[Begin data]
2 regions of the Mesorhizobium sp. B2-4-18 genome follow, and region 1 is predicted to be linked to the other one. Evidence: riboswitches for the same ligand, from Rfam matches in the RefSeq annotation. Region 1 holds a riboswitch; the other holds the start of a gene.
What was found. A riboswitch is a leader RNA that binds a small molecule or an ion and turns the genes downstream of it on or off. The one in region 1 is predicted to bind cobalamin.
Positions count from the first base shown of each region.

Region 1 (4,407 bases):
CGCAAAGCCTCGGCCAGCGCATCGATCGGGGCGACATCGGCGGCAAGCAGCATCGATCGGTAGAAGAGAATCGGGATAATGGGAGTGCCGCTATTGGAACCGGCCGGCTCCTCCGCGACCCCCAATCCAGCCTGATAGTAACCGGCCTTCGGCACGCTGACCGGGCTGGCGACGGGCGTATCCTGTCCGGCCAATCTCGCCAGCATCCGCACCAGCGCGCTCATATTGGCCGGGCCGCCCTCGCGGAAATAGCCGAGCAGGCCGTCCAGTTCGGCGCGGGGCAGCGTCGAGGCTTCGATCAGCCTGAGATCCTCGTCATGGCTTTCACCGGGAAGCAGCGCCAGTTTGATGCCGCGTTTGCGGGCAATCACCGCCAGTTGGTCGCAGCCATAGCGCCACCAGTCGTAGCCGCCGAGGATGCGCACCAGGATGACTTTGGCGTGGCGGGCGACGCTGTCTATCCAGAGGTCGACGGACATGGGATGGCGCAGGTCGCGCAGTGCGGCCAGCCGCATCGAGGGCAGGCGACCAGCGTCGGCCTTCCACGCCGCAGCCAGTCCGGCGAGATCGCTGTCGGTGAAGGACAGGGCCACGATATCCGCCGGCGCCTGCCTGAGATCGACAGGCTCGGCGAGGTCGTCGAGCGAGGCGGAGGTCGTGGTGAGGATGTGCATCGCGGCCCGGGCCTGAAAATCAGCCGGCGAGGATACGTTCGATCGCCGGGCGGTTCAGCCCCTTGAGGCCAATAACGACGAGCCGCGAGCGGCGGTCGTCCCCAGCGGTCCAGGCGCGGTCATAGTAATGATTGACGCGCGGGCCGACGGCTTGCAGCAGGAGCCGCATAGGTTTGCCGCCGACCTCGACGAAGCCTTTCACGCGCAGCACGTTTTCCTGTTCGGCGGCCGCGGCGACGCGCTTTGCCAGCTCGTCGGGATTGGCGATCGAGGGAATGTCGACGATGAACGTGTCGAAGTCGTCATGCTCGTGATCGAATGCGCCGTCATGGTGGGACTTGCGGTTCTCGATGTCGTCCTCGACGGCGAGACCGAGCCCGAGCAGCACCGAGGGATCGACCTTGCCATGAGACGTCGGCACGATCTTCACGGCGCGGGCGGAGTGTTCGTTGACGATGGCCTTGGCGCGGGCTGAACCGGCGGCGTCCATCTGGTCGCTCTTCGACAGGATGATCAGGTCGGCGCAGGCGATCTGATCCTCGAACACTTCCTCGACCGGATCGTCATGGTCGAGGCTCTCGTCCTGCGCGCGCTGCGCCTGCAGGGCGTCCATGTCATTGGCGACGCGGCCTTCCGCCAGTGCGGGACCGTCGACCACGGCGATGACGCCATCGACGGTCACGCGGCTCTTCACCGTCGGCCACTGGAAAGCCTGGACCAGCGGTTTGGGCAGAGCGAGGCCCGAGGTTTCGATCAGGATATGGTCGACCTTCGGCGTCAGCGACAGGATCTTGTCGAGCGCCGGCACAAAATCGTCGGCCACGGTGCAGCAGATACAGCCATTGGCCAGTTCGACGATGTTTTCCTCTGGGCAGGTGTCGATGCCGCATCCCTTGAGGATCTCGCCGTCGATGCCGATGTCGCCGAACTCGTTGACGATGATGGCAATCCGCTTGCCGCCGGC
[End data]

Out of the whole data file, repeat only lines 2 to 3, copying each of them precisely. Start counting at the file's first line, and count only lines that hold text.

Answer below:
What was found. A riboswitch is a leader RNA that binds a small molecule or an ion and turns the genes downstream of it on or off. The one in region 1 is predicted to bind cobalamin.
Positions count from the first base shown of each region.